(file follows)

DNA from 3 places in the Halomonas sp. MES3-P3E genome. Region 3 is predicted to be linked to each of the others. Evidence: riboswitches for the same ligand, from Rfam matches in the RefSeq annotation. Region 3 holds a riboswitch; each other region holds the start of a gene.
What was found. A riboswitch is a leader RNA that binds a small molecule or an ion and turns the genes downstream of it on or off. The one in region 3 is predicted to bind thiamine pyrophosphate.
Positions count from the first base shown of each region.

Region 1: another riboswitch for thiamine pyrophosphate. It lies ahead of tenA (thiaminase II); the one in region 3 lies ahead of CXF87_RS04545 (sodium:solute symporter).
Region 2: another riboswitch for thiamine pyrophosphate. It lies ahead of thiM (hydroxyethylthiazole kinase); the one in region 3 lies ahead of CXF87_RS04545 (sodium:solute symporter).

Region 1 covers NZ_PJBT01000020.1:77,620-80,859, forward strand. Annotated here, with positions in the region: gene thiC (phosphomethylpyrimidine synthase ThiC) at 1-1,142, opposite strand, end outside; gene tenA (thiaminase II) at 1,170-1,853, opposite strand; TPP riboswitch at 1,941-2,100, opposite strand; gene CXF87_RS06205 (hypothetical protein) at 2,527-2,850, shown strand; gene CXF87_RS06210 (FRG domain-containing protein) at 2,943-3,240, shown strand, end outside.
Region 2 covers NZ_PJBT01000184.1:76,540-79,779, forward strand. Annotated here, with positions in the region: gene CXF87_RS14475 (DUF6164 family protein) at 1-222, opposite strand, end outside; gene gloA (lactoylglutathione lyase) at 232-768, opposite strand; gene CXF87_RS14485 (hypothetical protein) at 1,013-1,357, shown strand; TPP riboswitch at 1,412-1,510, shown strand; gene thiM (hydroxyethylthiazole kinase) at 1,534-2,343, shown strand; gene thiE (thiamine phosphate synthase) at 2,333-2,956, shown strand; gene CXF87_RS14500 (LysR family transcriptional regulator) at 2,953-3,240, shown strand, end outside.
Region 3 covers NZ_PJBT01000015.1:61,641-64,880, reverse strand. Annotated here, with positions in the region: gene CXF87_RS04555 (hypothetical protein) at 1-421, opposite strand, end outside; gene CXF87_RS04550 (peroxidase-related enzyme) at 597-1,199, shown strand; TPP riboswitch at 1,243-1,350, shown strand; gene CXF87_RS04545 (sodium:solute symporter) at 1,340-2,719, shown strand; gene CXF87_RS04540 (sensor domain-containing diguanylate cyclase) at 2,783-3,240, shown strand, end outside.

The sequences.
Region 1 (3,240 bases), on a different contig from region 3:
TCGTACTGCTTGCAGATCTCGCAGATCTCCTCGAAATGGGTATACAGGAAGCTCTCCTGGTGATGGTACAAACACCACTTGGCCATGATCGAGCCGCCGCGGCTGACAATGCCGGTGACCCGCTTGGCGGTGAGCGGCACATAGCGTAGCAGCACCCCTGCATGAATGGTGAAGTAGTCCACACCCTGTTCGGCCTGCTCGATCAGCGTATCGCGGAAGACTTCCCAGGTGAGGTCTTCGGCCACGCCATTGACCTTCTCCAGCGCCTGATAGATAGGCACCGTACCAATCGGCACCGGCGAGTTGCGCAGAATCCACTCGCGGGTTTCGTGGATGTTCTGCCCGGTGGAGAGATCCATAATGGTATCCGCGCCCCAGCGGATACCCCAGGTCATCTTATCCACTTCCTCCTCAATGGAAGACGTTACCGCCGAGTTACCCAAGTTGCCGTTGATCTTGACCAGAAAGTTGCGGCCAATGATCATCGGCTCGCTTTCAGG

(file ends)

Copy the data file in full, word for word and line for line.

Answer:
DNA from 3 places in the Halomonas sp. MES3-P3E genome. Region 3 is predicted to be linked to each of the others. Evidence: riboswitches for the same ligand, from Rfam matches in the RefSeq annotation. Region 3 holds a riboswitch; each other region holds the start of a gene.
What was found. A riboswitch is a leader RNA that binds a small molecule or an ion and turns the genes downstream of it on or off. The one in region 3 is predicted to bind thiamine pyrophosphate.
Positions count from the first base shown of each region.

Region 1: another riboswitch for thiamine pyrophosphate. It lies ahead of tenA (thiaminase II); the one in region 3 lies ahead of CXF87_RS04545 (sodium:solute symporter).
Region 2: another riboswitch for thiamine pyrophosphate. It lies ahead of thiM (hydroxyethylthiazole kinase); the one in region 3 lies ahead of CXF87_RS04545 (sodium:solute symporter).

Region 1 covers NZ_PJBT01000020.1:77,620-80,859, forward strand. Annotated here, with positions in the region: gene thiC (phosphomethylpyrimidine synthase ThiC) at 1-1,142, opposite strand, end outside; gene tenA (thiaminase II) at 1,170-1,853, opposite strand; TPP riboswitch at 1,941-2,100, opposite strand; gene CXF87_RS06205 (hypothetical protein) at 2,527-2,850, shown strand; gene CXF87_RS06210 (FRG domain-containing protein) at 2,943-3,240, shown strand, end outside.
Region 2 covers NZ_PJBT01000184.1:76,540-79,779, forward strand. Annotated here, with positions in the region: gene CXF87_RS14475 (DUF6164 family protein) at 1-222, opposite strand, end outside; gene gloA (lactoylglutathione lyase) at 232-768, opposite strand; gene CXF87_RS14485 (hypothetical protein) at 1,013-1,357, shown strand; TPP riboswitch at 1,412-1,510, shown strand; gene thiM (hydroxyethylthiazole kinase) at 1,534-2,343, shown strand; gene thiE (thiamine phosphate synthase) at 2,333-2,956, shown strand; gene CXF87_RS14500 (LysR family transcriptional regulator) at 2,953-3,240, shown strand, end outside.
Region 3 covers NZ_PJBT01000015.1:61,641-64,880, reverse strand. Annotated here, with positions in the region: gene CXF87_RS04555 (hypothetical protein) at 1-421, opposite strand, end outside; gene CXF87_RS04550 (peroxidase-related enzyme) at 597-1,199, shown strand; TPP riboswitch at 1,243-1,350, shown strand; gene CXF87_RS04545 (sodium:solute symporter) at 1,340-2,719, shown strand; gene CXF87_RS04540 (sensor domain-containing diguanylate cyclase) at 2,783-3,240, shown strand, end outside.

The sequences.
Region 1 (3,240 bases), on a different contig from region 3:
TCGTACTGCTTGCAGATCTCGCAGATCTCCTCGAAATGGGTATACAGGAAGCTCTCCTGGTGATGGTACAAACACCACTTGGCCATGATCGAGCCGCCGCGGCTGACAATGCCGGTGACCCGCTTGGCGGTGAGCGGCACATAGCGTAGCAGCACCCCTGCATGAATGGTGAAGTAGTCCACACCCTGTTCGGCCTGCTCGATCAGCGTATCGCGGAAGACTTCCCAGGTGAGGTCTTCGGCCACGCCATTGACCTTCTCCAGCGCCTGATAGATAGGCACCGTACCAATCGGCACCGGCGAGTTGCGCAGAATCCACTCGCGGGTTTCGTGGATGTTCTGCCCGGTGGAGAGATCCATAATGGTATCCGCGCCCCAGCGGATACCCCAGGTCATCTTATCCACTTCCTCCTCAATGGAAGACGTTACCGCCGAGTTACCCAAGTTGCCGTTGATCTTGACCAGAAAGTTGCGGCCAATGATCATCGGCTCGCTTTCAGG